ARTIST SNAPSHOT: Florence & The Machine

NEW YORK (AP) — Florence + The Machine are more like FLORENCE + the machine:

There's no question who dominates.

Florence Welch was first signed as a solo artist, and the CD booklet for their

latest album, "Ceremonials," has 14 pictures of Welch, none of anyone else.

But her band plays an integral part in her otherworldly sound: "She has definite

ideas about what she wants and she feels like she can trust us to deliver the

goods," said harpist Tom Monger.

And if the band ever has a breakout player, Monger might be it. Welch calls his

addition to the band, which now stands at seven, "a total fluke": Shortly after

recording the "Dog Days Are Over" from the band's album "Lungs," which included

a keyboard sound simulating a harp, Welch was sitting in a studio when Monger

walked by, carrying something that Welch said "looked like a telephone box

wrapped in a blanket."

She wondered what it was, and Monger told her it was a harp. She quickly invited

him in, and The Machine soon had a new member.

But he's not your parents' kind of harp player. He takes the instrument out of

the parlor and plays with strength and aggression.


"There is still this kind of stigma or stereotype to the harp being a romantic

instrument played by ladies in long dresses and very regal settings," he said.

"That doesn't have to be the case."


Leave all that to Welch, who has drawn comparisons to Stevie Nicks for flowing

onstage outfits and a witchy woman persona. The "Ceremonials" opening track,

"Only If For a Night," is about a ghost (the singer finds it "so strange, so

surreal, that a ghost should be so practical"). In "Seven Devils," she talks

about how "all your love will be exorcised." She proclaims on "Shake it Out"

that "it's hard to dance with the devil on your back."


Florence + The Machine's first album, which sold more than 3 million copies

worldwide, was a quilt with a number of different producers, including Paul

Epworth, whose work with Adele helped take the British singer to the top of the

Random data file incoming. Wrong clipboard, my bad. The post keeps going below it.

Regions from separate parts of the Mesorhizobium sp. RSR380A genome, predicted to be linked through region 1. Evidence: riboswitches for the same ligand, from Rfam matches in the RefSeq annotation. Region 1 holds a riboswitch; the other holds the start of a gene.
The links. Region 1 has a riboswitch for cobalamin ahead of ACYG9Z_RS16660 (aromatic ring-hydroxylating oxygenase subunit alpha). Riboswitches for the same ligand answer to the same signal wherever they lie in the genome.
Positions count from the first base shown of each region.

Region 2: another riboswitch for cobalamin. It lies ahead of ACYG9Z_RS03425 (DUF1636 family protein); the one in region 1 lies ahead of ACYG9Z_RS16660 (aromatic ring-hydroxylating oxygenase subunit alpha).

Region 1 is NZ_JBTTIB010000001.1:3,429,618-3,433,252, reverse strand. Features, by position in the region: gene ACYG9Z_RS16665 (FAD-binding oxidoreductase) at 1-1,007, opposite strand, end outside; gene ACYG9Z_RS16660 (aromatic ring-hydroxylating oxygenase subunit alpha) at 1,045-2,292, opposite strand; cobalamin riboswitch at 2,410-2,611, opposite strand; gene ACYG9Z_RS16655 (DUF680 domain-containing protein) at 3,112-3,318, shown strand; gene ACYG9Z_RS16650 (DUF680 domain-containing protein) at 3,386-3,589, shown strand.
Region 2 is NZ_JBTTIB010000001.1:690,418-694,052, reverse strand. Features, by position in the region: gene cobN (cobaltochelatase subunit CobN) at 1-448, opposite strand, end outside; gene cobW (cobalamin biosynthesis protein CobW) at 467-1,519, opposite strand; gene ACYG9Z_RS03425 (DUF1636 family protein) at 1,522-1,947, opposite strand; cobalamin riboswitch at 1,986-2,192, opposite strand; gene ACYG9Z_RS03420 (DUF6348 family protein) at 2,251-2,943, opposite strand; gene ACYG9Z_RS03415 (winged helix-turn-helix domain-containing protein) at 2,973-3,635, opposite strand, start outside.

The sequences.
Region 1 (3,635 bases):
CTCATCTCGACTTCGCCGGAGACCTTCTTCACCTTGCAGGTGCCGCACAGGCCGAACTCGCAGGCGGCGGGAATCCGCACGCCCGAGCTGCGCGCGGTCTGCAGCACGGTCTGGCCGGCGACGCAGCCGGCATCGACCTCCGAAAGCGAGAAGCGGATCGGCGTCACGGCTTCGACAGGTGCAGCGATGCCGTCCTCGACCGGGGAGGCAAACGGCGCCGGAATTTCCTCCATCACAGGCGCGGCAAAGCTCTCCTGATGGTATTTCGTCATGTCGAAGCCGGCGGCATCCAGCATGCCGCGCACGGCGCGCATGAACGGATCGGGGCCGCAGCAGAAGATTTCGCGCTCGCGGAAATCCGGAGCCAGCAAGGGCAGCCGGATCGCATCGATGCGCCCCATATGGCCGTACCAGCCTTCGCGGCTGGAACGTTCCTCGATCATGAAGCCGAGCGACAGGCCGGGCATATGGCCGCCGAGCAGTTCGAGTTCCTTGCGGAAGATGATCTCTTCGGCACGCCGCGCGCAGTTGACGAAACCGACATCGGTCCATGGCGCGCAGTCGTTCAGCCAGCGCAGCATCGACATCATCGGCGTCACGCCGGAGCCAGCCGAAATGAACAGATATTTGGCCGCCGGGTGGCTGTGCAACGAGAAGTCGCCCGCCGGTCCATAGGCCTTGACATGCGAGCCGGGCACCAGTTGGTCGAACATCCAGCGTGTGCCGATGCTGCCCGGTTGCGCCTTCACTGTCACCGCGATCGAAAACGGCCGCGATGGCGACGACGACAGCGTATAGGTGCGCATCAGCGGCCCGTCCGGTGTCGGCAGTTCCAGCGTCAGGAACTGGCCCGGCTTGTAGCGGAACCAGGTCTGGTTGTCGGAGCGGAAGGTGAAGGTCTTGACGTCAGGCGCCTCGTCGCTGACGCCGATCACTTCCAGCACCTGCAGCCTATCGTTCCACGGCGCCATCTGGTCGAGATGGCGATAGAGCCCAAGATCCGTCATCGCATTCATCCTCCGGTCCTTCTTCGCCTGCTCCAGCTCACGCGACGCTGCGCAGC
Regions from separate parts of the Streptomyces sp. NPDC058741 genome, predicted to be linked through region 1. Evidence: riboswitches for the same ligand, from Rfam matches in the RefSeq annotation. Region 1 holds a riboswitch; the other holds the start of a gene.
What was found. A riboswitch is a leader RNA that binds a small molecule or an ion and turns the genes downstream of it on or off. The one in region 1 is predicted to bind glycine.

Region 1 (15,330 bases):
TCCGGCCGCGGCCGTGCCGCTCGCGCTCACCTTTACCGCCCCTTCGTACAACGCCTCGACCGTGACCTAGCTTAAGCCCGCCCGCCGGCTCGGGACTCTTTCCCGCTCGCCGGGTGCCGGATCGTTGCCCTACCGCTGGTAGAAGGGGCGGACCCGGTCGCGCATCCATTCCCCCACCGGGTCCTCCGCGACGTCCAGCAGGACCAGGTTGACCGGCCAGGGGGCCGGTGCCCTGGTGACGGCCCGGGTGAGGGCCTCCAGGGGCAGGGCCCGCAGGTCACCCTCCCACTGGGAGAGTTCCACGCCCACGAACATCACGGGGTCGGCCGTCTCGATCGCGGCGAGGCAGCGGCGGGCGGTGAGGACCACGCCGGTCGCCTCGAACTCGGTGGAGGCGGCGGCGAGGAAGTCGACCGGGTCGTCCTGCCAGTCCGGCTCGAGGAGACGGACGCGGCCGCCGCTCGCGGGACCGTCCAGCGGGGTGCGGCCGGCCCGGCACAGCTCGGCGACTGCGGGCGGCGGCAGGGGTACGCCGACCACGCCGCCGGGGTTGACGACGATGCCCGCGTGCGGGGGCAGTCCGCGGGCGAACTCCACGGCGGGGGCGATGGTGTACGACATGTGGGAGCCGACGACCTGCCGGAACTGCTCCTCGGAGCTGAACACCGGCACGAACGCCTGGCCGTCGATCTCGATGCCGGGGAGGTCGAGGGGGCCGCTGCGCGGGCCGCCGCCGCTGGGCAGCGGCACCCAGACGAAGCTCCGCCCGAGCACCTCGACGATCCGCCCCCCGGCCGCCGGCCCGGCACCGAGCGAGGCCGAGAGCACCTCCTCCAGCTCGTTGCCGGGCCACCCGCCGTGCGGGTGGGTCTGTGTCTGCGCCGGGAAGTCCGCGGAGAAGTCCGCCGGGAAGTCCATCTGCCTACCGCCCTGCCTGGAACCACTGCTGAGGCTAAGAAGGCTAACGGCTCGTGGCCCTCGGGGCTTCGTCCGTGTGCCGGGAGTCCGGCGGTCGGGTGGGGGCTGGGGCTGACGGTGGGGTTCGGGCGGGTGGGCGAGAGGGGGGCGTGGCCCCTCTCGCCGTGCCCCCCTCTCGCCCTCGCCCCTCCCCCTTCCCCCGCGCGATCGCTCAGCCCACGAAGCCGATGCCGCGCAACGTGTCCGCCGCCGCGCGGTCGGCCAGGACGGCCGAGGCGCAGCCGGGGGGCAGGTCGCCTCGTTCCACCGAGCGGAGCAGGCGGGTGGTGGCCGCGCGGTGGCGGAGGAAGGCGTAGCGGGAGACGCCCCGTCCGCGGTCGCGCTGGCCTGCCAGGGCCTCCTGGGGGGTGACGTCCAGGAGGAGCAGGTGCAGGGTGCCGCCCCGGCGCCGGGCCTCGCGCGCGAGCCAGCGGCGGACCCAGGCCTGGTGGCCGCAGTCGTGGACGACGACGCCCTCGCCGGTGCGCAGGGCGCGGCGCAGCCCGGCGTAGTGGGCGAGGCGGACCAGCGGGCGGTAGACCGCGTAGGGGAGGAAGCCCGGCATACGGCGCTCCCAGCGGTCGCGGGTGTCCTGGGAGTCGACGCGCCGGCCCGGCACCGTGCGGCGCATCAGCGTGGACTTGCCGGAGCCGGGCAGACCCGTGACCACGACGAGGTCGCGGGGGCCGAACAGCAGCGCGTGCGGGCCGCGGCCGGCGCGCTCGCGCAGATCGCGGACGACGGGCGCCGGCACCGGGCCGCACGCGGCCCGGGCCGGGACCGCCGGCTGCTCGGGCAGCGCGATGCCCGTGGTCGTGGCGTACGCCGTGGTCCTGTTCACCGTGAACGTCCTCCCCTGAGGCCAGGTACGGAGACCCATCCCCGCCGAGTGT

pop world this year.


"I wanted to make a sound that was cohesive, that was a whole, rather than a

collection of songs that sounded quite separate," the 25-year-old Welch said. "I

wanted a sound that floated through the whole album."


She and Epworth took a different approach for "Ceremonials," which was released

last month. Welch feels it represents her varied influences, which range from

Hole and Nirvana to Kanye West and Jay-Z, and Beyonce. Rihanna and Lady Gaga are

also favorites, as are Spiritualized. And Kate Bush.


"There's a real sense of people being into loads of different stuff at once,"

she said in a recent interview. "I think you kind of get that from this record,

the fact that I've been into so much different stuff. Style-wise, it touches on

so many different things."


Welch said she and Epworth "kind of geek out together on drum sounds." They

frequently sound like miniature bomb blasts on top of music that might otherwise

be considered ethereal, reminiscent of Bush's work.


Rolling Stone described it, without really defining it, as "a very British

record," a point that was echoed by VH1 music executive Rick Krim.


"It's not American, whatever that means," said Krim, executive vice president

for talent and music programming. "It feels like it's from the hills of England

somewhere."


Krim and VH1 have signed Welch to participate in its upcoming "Divas" special,

where she will represent British soul music. Next year, MTV will air an

"Unplugged" episode with the band. Krim said he was impressed by the

distinctiveness of Florence + The Machine's second disc.


"She's not trying to make cookie-cutter Top 40 music," he said. "She does one

thing and hopes the audience gravitates toward her instead of doing something

that will fit a format."

Florence & The Machine
Availability: Call

for Availability
http://www.florenceandthemachine.net

Agency
CAA / Creative Artists Agency


Agency Relationship: Exclusive
2000 Avenue of the Stars
Beverly Hills, CA 90067 United States
Phone: 424-288-2000
Fax: 424-288-2000
http://www.caatouring.com

Responsible Agent: Carole Kinzel
Direct Phone: 424-288-2000
Fax: 424-288-2900
E-Mail: ckinzel@caa.com

Management

Luv Management

98-106 Leonard Street
London, EC2A 4RH United Kingdom

Responsible Manager: Mairead Nash

E-Mail: mairead@luvmanagement.com

Publicity

ID Public Relations

150 West 30th Street 19th Floor
New York, NY 10001 United States
Phone: 212-334-0333
Fax: 212-334-8444
http://www.id-pr.com

Responsible Publicist: Rhett Usry

Direct Phone: 212-334-0333
Fax: 212-334-8444
E-Mail: rusry@id-pr.com

Record Label

Island Records


Worldwide Plaza, 825 Eighth Avenue
(between 49th and 50th Streets)
New York, NY 10019 United States
Phone: 212-333-8000
Fax: 212-603-7931
http://www.islandrecords.com

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